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LEGAL MASTERCLASS
The Guildhall, High St, Bath
26th
June 2014
‘Maintaining the Business Case for Equality:
Reducing Risk a...
(b) participate in that activity.
(3)That action is treating a person (A) more favourably in connection with recruitment o...
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European and HR law

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European and HR law

  1. 1. LEGAL MASTERCLASS The Guildhall, High St, Bath 26th June 2014 ‘Maintaining the Business Case for Equality: Reducing Risk and Ensuring Compliance’ EUROPEAN LAW AND ITS RELATIONSHIP TO UK LAW: FOCUS ON POSITIVE ACTION -- ROBIN ALLEN QC www.cloisters.com -- Domestic law provisions 1. The Equality Act 2010 has two key1 positive action provisions 158 Positive action: general (1)This section applies if a person (P) reasonably thinks that— (a) persons who share a protected characteristic suffer a disadvantage connected to the characteristic, (b) persons who share a protected characteristic have needs that are different from the needs of persons who do not share it, or (c)participation in an activity by persons who share a protected characteristic is disproportionately low. (2)This Act does not prohibit P from taking any action which is a proportionate means of achieving the aim of— (a) enabling or encouraging persons who share the protected characteristic to overcome or minimise that disadvantage, (b) meeting those needs, or (c)enabling or encouraging persons who share the protected characteristic to participate in that activity. 159 Positive action: recruitment and promotion (1)This section applies if a person (P) reasonably thinks that— (a) persons who share a protected characteristic suffer a disadvantage connected to the characteristic, or (b) participation in an activity by persons who share a protected characteristic is disproportionately low. (2)Part 5 (work) does not prohibit P from taking action within subsection (3) with the aim of enabling or encouraging persons who share the protected characteristic to— (a) overcome or minimise that disadvantage, or 1 It also provides for all women short lists which will not be discussed in this session.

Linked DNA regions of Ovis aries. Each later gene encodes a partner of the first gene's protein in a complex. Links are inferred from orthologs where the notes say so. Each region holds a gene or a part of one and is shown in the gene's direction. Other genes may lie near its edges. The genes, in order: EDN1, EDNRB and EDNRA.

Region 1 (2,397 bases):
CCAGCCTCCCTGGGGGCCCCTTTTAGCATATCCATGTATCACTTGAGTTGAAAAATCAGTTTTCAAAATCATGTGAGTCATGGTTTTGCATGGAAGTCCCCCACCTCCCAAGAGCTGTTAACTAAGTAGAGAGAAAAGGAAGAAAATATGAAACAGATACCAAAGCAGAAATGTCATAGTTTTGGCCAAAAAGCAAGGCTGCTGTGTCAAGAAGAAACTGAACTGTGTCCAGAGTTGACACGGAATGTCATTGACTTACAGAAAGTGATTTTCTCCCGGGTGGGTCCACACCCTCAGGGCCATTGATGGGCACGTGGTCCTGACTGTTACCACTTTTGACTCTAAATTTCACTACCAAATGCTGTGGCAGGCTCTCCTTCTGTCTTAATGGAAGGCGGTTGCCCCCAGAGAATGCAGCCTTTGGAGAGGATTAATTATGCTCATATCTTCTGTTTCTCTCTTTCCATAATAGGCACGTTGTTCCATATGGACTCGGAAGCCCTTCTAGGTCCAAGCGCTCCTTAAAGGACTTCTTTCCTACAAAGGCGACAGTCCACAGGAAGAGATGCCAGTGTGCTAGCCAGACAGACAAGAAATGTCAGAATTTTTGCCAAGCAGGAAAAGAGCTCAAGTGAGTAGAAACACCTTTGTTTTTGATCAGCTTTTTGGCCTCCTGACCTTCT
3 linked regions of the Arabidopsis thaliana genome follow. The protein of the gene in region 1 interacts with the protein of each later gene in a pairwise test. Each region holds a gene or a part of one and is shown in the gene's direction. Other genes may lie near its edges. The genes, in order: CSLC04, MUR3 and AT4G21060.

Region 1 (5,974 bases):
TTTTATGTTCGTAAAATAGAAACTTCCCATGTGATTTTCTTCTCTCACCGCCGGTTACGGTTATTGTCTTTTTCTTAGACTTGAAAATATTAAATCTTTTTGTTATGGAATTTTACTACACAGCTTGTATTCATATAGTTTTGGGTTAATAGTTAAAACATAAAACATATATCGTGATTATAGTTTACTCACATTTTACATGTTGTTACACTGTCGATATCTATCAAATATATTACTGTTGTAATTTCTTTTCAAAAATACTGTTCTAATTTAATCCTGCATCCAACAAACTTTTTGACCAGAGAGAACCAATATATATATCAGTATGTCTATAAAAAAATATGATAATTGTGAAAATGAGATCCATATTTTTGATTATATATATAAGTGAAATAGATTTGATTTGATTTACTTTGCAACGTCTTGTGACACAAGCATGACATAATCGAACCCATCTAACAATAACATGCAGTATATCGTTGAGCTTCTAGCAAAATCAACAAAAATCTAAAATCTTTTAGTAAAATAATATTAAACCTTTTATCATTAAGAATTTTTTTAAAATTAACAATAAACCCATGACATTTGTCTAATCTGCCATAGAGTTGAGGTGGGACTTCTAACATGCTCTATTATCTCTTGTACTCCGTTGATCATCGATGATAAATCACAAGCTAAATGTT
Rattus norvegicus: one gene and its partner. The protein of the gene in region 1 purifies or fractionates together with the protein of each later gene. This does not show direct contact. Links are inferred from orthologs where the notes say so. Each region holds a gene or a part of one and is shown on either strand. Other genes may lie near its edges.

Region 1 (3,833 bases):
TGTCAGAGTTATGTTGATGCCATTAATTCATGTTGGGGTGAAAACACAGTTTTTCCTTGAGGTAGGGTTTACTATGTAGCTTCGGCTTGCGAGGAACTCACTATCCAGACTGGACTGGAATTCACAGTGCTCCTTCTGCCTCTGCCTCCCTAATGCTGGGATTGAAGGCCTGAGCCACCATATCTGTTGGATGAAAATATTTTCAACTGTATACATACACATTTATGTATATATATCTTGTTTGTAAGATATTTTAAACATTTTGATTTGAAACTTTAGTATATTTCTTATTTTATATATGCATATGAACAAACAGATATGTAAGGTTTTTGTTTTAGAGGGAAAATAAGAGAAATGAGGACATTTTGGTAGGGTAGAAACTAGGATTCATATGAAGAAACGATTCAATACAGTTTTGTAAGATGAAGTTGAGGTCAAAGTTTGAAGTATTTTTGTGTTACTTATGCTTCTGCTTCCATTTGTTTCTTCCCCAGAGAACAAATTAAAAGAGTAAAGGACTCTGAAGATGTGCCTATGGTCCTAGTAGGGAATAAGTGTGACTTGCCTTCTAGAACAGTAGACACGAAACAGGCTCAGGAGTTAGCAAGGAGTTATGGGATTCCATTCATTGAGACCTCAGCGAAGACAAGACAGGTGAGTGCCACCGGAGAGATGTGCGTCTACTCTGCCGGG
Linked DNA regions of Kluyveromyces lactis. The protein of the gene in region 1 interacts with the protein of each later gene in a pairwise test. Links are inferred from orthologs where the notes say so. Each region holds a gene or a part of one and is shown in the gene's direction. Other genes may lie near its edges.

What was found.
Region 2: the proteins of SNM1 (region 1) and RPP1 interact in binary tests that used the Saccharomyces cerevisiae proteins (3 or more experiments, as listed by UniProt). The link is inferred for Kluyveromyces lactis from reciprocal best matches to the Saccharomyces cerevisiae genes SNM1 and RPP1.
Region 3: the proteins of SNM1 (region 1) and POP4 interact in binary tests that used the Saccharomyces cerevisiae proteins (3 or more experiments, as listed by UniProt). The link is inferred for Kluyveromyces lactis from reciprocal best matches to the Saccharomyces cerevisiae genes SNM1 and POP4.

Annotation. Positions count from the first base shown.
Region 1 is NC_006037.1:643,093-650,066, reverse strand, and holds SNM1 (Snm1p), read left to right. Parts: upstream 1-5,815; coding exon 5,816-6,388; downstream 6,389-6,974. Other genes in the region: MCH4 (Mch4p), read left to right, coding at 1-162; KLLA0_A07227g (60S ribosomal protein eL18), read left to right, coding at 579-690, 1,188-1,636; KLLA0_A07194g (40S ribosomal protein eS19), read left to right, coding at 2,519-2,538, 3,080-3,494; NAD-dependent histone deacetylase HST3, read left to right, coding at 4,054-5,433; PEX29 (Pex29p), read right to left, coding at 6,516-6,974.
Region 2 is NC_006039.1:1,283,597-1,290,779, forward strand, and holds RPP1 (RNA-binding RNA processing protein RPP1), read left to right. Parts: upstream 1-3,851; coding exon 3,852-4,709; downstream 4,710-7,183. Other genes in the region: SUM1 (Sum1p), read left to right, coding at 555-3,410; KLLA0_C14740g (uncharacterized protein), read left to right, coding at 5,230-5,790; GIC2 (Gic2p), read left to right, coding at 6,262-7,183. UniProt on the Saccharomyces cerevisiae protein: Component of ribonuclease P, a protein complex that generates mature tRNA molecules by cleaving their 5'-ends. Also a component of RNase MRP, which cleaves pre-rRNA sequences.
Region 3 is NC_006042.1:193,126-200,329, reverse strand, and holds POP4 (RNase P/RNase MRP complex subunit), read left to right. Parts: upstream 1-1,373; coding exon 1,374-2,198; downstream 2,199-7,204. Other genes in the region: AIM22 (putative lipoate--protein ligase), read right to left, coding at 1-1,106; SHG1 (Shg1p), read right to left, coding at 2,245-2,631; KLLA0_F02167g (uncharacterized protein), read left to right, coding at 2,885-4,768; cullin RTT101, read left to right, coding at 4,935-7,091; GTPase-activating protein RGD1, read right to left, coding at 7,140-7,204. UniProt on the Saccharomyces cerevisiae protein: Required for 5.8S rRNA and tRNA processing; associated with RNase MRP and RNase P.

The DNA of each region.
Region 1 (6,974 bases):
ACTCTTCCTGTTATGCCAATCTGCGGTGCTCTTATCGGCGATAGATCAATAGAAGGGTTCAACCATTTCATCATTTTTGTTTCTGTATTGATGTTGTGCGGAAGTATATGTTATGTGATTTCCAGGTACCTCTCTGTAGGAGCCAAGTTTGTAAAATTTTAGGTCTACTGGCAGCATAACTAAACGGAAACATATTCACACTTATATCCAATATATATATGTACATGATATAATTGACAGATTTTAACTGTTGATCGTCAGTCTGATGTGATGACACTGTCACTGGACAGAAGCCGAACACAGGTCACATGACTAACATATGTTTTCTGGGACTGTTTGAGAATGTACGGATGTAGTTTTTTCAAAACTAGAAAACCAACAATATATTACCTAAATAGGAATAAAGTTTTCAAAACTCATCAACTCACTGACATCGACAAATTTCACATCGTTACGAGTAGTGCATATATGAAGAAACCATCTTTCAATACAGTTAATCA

2. 2. (b) participate in that activity. (3)That action is treating a person (A) more favourably in connection with recruitment or promotion than another person (B) because A has the protected characteristic but B does not. (4)But subsection (2) applies only if— (a) A is as qualified as B to be recruited or promoted, (b) P does not have a policy of treating persons who share the protected characteristic more favourably in connection with recruitment or promotion than persons who do not share it, and (c)taking the action in question is a proportionate means of achieving the aim referred to in subsection (2). 2. European law provides for “full equality in practice” how can that help us to work out what sections 158 and 159 mean? Well… the answer lies in The CJEU considered this question in a French law, which prohibited recruitment to employment in the Civil Service for anyone aged over 45, unless the applicant was a widow or an unmarried man with child care responsibilities; was this lawful positive action?2 (see Case C-319/2003 Briheche3 ) 3. The court considered the nature of the obligation of ‘full equality in practice’ (see Article 157(4) TFEU) and held that whilst this provision while looking beyond formal equality to substantive equality, it was not possible to say just how far this goal could be achieved where positive action for a woman might create a claim of unlawful discrimination by a man. It held that the French provision was not consistent with the limits to permissible positive action as the automatic and unconditional disapplication of the relevant conditions to certain women was insufficient on the facts to justify the step taken (see [27] – [28]). In his opinion in the case, Advocate General Maduro considered whether positive action measures under European law could be extended by looking at compensatory forms of positive discrimination on equality of opportunities, rather than on equality of results (which in the form of quotas and set targets has been deemed disproportionate to date) (see [48] – [51]). Questions a. What experience do you have of positive action? b. Can there be a policy to discriminate? c. What Do ‘Disadvantage’ and ‘Disproportionately Low’ Mean? d. What does ‘As qualified as’ mean? e. How do you go about getting a positive action programme running? f. How does the PSED work with positive action? 2 This was before the prohibition on age discrimination. As the Recast Sex Equality Directive had not yet been enacted, the ECJ first reviewed the weaker provisions of Article 2(4) of the Equal Treatment Directive. 3 Case C-319/2003 [2004] ECR I-8807 All European law cases can be found on the Curia website at http://curia.europa.eu/juris/recherche.jsf?language=en

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